Dear Research Advocate: Here’€™s a holiday surprise! I am not referring to the budget deal, but to the fact that Merriam-Webster’€™s 2013 word of the year ’€” determined via the greatest increase in online searches ’€” is “science.” I find this to be refreshing news, providing evidence that interest in science is growing, which in turn is an indication of substantial room for researchers and research advocates to contribute to public understanding and support of science. We appear to have an opportunity ready for the taking to overcome the “invisibility” problem that contributes to holding decision makers back from assigning a higher priority to science. And speaking of those decision...
By Alan G. Kraut, Executive Director of the Association for Psychological Science In the minds of many people, there is a separation between biomedical research and behavioral research. But that separation is artificial. Behavior is at the core of many health problems. Six out of 10 of the leading causes of premature death, including heart disease, diabetes, and stroke, are linked in part to genetic influences but also to controllable behaviors like physical inactivity, poor diet and smoking. Our 25,000 members are scientists and educators at the nation’€™s universities and colleges, conducting federally funded basic and applied, theoretical, and clinical research. They look at such things...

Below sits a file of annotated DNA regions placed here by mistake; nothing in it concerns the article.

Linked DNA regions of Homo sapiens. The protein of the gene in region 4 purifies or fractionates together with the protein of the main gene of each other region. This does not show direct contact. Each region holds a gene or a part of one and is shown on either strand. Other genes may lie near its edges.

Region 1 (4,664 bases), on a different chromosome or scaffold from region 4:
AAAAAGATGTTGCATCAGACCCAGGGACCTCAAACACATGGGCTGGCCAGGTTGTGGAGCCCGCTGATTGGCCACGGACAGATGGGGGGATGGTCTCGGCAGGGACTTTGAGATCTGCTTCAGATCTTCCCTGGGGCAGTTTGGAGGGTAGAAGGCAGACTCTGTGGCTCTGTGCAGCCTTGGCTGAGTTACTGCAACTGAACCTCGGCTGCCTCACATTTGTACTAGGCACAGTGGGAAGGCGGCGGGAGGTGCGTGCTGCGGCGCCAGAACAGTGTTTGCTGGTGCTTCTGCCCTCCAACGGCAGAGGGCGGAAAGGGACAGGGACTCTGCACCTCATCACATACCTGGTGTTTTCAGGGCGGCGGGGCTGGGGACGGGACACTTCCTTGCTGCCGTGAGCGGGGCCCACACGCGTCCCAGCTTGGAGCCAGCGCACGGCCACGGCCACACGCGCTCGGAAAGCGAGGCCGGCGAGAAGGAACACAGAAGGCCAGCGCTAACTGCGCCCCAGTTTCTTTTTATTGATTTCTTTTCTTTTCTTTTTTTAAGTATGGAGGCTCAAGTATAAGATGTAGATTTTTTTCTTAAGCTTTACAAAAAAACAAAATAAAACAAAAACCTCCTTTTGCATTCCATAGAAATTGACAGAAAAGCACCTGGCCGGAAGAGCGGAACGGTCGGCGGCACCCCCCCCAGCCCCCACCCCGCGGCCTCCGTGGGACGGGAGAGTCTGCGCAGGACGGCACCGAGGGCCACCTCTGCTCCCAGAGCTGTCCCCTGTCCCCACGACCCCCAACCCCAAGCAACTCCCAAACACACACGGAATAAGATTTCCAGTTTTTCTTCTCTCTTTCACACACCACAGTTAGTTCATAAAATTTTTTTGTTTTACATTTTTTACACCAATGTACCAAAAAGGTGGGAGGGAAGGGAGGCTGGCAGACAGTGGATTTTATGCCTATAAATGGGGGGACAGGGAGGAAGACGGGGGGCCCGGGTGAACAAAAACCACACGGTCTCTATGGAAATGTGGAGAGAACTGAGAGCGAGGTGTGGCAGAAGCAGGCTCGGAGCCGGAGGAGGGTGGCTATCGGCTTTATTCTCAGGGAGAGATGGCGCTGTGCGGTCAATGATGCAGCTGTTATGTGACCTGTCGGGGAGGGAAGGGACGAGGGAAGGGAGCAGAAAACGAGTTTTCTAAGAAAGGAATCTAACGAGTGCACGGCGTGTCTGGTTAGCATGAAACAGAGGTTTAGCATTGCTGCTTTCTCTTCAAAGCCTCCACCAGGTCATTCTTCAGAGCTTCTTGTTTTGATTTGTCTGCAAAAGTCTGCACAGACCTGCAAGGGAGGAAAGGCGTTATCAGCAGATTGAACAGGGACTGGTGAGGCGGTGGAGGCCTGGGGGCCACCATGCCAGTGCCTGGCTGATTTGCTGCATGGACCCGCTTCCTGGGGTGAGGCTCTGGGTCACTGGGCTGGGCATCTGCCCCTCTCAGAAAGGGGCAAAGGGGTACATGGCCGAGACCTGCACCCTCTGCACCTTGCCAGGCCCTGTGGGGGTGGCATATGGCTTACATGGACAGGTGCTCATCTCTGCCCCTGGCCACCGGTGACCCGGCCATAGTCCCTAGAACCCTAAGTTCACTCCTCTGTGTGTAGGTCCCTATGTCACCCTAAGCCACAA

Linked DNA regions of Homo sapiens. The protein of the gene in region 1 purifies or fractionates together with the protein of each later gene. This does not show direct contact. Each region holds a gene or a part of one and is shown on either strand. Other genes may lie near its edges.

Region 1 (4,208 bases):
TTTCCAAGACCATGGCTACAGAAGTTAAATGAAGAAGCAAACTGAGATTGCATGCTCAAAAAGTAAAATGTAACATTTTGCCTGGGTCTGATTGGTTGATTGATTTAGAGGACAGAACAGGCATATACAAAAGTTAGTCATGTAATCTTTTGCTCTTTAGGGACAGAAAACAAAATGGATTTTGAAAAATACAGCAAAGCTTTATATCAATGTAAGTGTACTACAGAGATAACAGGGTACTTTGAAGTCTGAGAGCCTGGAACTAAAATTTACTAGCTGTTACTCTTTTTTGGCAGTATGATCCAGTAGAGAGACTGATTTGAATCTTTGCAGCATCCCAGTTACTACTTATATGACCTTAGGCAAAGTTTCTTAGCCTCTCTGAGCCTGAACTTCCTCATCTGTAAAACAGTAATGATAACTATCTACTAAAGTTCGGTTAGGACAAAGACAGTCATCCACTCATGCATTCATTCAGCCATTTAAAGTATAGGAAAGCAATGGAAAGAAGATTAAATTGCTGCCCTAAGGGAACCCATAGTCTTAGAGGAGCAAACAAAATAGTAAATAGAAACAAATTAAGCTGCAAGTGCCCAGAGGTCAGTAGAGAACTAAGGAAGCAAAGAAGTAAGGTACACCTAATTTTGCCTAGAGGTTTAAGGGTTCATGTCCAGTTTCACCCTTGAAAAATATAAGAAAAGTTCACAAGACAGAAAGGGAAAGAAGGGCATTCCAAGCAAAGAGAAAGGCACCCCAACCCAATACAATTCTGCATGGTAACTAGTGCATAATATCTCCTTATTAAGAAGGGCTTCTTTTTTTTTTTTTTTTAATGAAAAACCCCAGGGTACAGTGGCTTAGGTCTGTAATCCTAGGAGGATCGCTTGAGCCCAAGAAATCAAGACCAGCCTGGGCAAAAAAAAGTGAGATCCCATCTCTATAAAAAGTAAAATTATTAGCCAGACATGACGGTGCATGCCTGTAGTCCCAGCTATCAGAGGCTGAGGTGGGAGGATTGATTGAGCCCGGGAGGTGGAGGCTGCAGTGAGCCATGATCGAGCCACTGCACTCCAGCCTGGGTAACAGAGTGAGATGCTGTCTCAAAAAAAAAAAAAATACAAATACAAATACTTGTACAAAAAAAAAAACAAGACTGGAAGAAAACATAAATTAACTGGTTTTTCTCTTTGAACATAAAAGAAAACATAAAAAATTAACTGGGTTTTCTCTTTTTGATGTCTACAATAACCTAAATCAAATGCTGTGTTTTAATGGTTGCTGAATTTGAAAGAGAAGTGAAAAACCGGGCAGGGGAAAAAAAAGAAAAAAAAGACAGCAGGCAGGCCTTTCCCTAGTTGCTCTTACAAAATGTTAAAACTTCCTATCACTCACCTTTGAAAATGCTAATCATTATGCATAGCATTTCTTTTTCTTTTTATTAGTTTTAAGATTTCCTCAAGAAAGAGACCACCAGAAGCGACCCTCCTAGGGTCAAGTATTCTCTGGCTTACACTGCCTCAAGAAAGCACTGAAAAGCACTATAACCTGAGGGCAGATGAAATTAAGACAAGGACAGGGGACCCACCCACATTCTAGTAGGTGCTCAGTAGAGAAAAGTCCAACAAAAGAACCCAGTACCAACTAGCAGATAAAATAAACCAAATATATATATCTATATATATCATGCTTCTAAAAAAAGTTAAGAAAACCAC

Dear Research Advocate: Research!America, in partnership with the American Society of Hematology, released a new poll on Tuesday, revealing strong feelings about the consequences of recent fiscal debacles. A majority (57%) of Americans, across party lines, believe that the government shutdown in October caused significant harm to programs like medical research, defense and education, programs that Americans value. It is not difficult to connect the dots between fiscal dysfunction and the future of our nation: More Americans than ever believe that our nation’€™s global leadership in science, technology and research will soon be a thing of the past,with 73% saying we will lose global...
New National Poll Reveals Many Respondents Predict China will Surpass U.S. in Science and Innovation by 2020 ALEXANDRIA, Va.’€”December 3, 2013’€”Nearly two-thirds (65%) of Americans say it’€™s likely there will be another government shutdown in the months ahead as Congress continues to debate deficit and budget issues, according to a new national public opinion poll commissioned by Research!America and the American Society of Hematology. This sentiment is shared across party affiliations: Democrats (66%), Republicans (65%) and Independents (65%). There is also consensus across party lines that government dysfunction has consequences. A majority of Americans (57%) say the shutdown in...
Dear Research Advocate: It has been a week since the Budget Conference Committee’€™s first meeting. The next public meeting is scheduled for November 13. Staffs are at work, and various Members are talking. There are no concrete signs of progress. What I keep coming back to is the failure of our nation’€™s decision makers to recognize and act on the reality that the priorities of Americans are reflected in both discretionary and entitlement programs. The persistence of sequestration underscores Congress’€™ inability to make decisions and choose priorities. The sequestration era has run its course, dealing Congress record lows in terms of public support; it’€™s past time to end the era and...

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Public sentiment is everything. With public sentiment, nothing can fail; without it nothing can succeed.
Abraham Lincoln